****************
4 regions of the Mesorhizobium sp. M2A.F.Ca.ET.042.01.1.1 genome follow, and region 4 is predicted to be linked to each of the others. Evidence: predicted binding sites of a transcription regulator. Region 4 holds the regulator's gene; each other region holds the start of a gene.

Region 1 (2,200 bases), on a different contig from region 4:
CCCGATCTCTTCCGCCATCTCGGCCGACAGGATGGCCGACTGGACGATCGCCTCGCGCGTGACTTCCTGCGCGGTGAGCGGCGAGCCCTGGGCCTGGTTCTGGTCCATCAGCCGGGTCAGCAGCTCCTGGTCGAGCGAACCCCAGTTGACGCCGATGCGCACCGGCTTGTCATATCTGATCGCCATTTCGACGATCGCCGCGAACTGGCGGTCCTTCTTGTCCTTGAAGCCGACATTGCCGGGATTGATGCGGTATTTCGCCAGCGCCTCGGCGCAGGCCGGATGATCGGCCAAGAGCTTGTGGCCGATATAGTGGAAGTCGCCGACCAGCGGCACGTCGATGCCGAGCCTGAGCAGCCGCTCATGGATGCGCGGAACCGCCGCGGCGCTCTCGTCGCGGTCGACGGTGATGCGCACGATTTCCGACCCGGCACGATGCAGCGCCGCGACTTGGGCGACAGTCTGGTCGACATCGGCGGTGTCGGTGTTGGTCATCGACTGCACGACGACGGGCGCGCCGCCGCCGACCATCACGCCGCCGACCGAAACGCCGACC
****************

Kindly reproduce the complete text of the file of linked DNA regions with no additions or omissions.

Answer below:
4 regions of the Mesorhizobium sp. M2A.F.Ca.ET.042.01.1.1 genome follow, and region 4 is predicted to be linked to each of the others. Evidence: predicted binding sites of a transcription regulator. Region 4 holds the regulator's gene; each other region holds the start of a gene.

Region 1 (2,200 bases), on a different contig from region 4:
CCCGATCTCTTCCGCCATCTCGGCCGACAGGATGGCCGACTGGACGATCGCCTCGCGCGTGACTTCCTGCGCGGTGAGCGGCGAGCCCTGGGCCTGGTTCTGGTCCATCAGCCGGGTCAGCAGCTCCTGGTCGAGCGAACCCCAGTTGACGCCGATGCGCACCGGCTTGTCATATCTGATCGCCATTTCGACGATCGCCGCGAACTGGCGGTCCTTCTTGTCCTTGAAGCCGACATTGCCGGGATTGATGCGGTATTTCGCCAGCGCCTCGGCGCAGGCCGGATGATCGGCCAAGAGCTTGTGGCCGATATAGTGGAAGTCGCCGACCAGCGGCACGTCGATGCCGAGCCTGAGCAGCCGCTCATGGATGCGCGGAACCGCCGCGGCGCTCTCGTCGCGGTCGACGGTGATGCGCACGATTTCCGACCCGGCACGATGCAGCGCCGCGACTTGGGCGACAGTCTGGTCGACATCGGCGGTGTCGGTGTTGGTCATCGACTGCACGACGACGGGCGCGCCGCCGCCGACCATCACGCCGCCGACCGAAACGCCGACC